Ramifications for Israel of a Syrian civil war

A Syrian civil war could prove to help Israel more than it hurts.

Syrian anti-Assad protest 311 R (photo credit: REUTERS)
Syrian anti-Assad protest 311 R
(photo credit: REUTERS)
Ever since the Arab Spring began, Israelis have fretted endlessly about what regime change will mean for our national security. While the rest of the world was jubilant, Israeli commentators mostly joined in a different chorus: The Arab Spring will beget an Islamist Winter. The implication has been clear: the wave of democracy washing over the Arab World will undermine our security.
In the case of Egypt and Tunisia, such concerns have real merit—especially in the short and intermediate future. Yet, if Syria does get pulled down the vortex of civil war—which previously I wrote was nearly inevitable, even if Syrian President Bashar Assad abdicates—it may actually improve Israel's strategic position.
Let's begin our crystal-ball gazing with the more obvious implications: Syrian turmoil will spell disaster for all of the main terror groups who oppose Israel's existence, namely Hamas, Palestinian Islamic Jihad (PIJ), and Hezbollah. For decades, Damascus has served as the key safe haven for Israel's enemies. Hamas moved its headquarters there after the Khaled Mashaal affair in the late 1990s and PIJ has had its headquarters in Damascus for since 1989.
While Hezbollah is headquartered in Lebanon, it is quite telling that Hezbollah head of military operations Imad Mughniyeh was assassinated in Damascus. However, with the Syrian police state crumbling and civil war spreading, Damascus will no longer be as secure or easy a city for these groups to operate in. Their leaders will no longer sleep soundly nor commute to work seamlessly, and this will take a toll.
While a Syrian civil war will be particularly painful for Hezbollah, it will be doubly true if the Assad regime eventually falls, as a future Sunni regime is far more likely to support former Syrian prime minister Saad Hariri's Sunni faction (at least initially) than their Shi'a rivals. Besides the material, political and intelligence support Hezbollah receives directly from Syria, losing Syria will also make it far more difficult for Iran to continue arming Hezbollah. Although arms could be flown in directly, such a route will be far more limited and less discreet than via Damascus.
A weakened Hezbollah is also connected to another issue: if Syria is fully occupied in a civil war, the Assad regime is going to have very few resources leftover to expend on continued meddling in Lebanon's internal politics. As a reminder, for over thirty years, Syria has brutally forced Lebanon into submission as an unofficial satellite state. Even after its army was forced to withdraw in 2005, it used intelligence services and proxy forces to conduct a brazen campaign of public assassinations that terrorized Lebanon’s leaders, prominent personalities and private citizens into accepting its continued domination of their country.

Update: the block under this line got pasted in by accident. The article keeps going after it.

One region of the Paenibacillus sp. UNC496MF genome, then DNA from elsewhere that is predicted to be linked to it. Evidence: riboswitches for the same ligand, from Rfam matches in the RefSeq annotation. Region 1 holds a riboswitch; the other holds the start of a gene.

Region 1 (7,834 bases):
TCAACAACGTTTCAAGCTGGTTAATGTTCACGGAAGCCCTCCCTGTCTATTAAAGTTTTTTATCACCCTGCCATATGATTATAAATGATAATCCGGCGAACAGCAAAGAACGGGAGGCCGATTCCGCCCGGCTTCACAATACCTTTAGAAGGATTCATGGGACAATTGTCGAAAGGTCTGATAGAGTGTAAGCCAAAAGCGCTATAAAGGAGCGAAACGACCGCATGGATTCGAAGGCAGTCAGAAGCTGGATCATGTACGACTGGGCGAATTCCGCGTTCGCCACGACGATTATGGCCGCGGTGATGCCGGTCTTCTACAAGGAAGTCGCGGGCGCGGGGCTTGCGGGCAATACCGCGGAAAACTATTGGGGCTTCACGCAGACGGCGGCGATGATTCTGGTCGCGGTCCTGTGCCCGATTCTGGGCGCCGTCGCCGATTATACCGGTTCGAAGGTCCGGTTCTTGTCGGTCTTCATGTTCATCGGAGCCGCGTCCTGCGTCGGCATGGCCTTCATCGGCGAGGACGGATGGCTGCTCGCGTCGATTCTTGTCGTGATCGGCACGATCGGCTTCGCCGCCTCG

So that if it becomes clear that a Syrian civil war will continue for an extended amount of time, or if it starts to look like the Syrian opposition may eventually be successful in overthrowing the Assad regime, then the March 14 movement will eventually re-assert itself and start demanding true sovereignty for their country. With a weakened Hezbollah, such moves by an emboldened March 14 alliance could spark violent confrontation in that country as well.
Third, Syrian decent into turmoil, or the fall of the Assad regime, will also be a huge blow for Iran, which will lose its only real dependable ally (Hezbollah and Islamic Jihad are really proxies more than allies). As a result, Iran's bid for increased regional influence over the course of the past decade is more likely to end in its regional isolation.
Still, perhaps the most interesting implication of a Syrian civil war concerns Turkey. To begin, as with all civil wars, this one is likely to produce a tidal wave of refugees seeking to escape the mayhem and bloodshed. As past wars have demonstrated, these refugees don't usually go to the West, but mostly end up in neighboring countries (especially the stable, wealthier ones).
While this sounds quite minor, these refugees are huge fiscal burdens on the states that provide safe havens, and can often threaten delicate internal balances in these host countries. University of North Texas Professor Idean Salehyan has found that the issue is so important that such refugee waves will often push these host countries to intervene in the civil wars.
Turkey will be especially tempted to intervene as it is the only adjacent neighbor with the sort of massive military might which could potentially overwhelm both local insurgents and the Syrian army, meaning it has the potential to bring an eventual end to the fighting. In addition, while traditionally Turkey has been wary of getting involved in former Ottoman territories, Turkey’s Prime Minister Recep Erdogan has sought to re-assert itself as a leader in regional affairs, and thus the country might be prime for such intervention.
The bottom line: events in Syria are likely to occupy Turkey's focus for a long time to come. A Syrian civil war may pit Turkey's interests against those of Iran and Russia, and could even drag Turkey into a long-running quagmire. Regardless, from Israel's standpoint, all this means less time for Erdogan to spend on his favorite pastime: whipping up anti-Israel sentiment at home and abroad.
The writer is the former Deputy Director of the Global Research in International Affairs Center (GLORIA) in Herzliya.